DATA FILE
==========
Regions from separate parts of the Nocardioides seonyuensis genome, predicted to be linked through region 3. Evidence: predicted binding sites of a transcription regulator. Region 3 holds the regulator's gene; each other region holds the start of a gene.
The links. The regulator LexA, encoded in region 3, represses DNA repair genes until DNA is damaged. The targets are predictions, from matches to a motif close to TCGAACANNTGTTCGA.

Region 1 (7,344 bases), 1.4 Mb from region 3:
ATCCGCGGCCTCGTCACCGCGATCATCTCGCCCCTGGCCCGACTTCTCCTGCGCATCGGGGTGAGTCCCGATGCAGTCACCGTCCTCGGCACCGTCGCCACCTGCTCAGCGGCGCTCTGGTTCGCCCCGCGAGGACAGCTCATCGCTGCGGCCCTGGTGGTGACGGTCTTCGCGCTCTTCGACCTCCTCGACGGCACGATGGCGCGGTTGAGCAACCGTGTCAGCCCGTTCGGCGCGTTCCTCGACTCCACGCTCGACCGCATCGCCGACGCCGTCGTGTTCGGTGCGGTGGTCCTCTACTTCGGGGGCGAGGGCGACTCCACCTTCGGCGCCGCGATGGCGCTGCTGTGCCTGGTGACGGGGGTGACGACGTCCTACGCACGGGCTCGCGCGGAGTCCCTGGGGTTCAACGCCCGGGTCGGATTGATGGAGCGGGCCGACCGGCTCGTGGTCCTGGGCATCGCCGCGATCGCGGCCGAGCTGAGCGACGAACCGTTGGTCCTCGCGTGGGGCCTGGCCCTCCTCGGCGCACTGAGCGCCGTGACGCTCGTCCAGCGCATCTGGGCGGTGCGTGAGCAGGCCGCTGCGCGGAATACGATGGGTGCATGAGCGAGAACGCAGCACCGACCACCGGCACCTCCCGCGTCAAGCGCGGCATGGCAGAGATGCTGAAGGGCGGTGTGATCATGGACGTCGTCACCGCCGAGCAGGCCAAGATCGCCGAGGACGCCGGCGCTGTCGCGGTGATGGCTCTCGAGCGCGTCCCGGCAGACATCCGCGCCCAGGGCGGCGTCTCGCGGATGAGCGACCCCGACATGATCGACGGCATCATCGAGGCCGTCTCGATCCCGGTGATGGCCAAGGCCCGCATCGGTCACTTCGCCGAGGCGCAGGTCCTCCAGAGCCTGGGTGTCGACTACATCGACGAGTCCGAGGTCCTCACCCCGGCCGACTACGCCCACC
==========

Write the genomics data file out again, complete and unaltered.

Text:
Regions from separate parts of the Nocardioides seonyuensis genome, predicted to be linked through region 3. Evidence: predicted binding sites of a transcription regulator. Region 3 holds the regulator's gene; each other region holds the start of a gene.
The links. The regulator LexA, encoded in region 3, represses DNA repair genes until DNA is damaged. The targets are predictions, from matches to a motif close to TCGAACANNTGTTCGA.

Region 1 (7,344 bases), 1.4 Mb from region 3:
ATCCGCGGCCTCGTCACCGCGATCATCTCGCCCCTGGCCCGACTTCTCCTGCGCATCGGGGTGAGTCCCGATGCAGTCACCGTCCTCGGCACCGTCGCCACCTGCTCAGCGGCGCTCTGGTTCGCCCCGCGAGGACAGCTCATCGCTGCGGCCCTGGTGGTGACGGTCTTCGCGCTCTTCGACCTCCTCGACGGCACGATGGCGCGGTTGAGCAACCGTGTCAGCCCGTTCGGCGCGTTCCTCGACTCCACGCTCGACCGCATCGCCGACGCCGTCGTGTTCGGTGCGGTGGTCCTCTACTTCGGGGGCGAGGGCGACTCCACCTTCGGCGCCGCGATGGCGCTGCTGTGCCTGGTGACGGGGGTGACGACGTCCTACGCACGGGCTCGCGCGGAGTCCCTGGGGTTCAACGCCCGGGTCGGATTGATGGAGCGGGCCGACCGGCTCGTGGTCCTGGGCATCGCCGCGATCGCGGCCGAGCTGAGCGACGAACCGTTGGTCCTCGCGTGGGGCCTGGCCCTCCTCGGCGCACTGAGCGCCGTGACGCTCGTCCAGCGCATCTGGGCGGTGCGTGAGCAGGCCGCTGCGCGGAATACGATGGGTGCATGAGCGAGAACGCAGCACCGACCACCGGCACCTCCCGCGTCAAGCGCGGCATGGCAGAGATGCTGAAGGGCGGTGTGATCATGGACGTCGTCACCGCCGAGCAGGCCAAGATCGCCGAGGACGCCGGCGCTGTCGCGGTGATGGCTCTCGAGCGCGTCCCGGCAGACATCCGCGCCCAGGGCGGCGTCTCGCGGATGAGCGACCCCGACATGATCGACGGCATCATCGAGGCCGTCTCGATCCCGGTGATGGCCAAGGCCCGCATCGGTCACTTCGCCGAGGCGCAGGTCCTCCAGAGCCTGGGTGTCGACTACATCGACGAGTCCGAGGTCCTCACCCCGGCCGACTACGCCCACC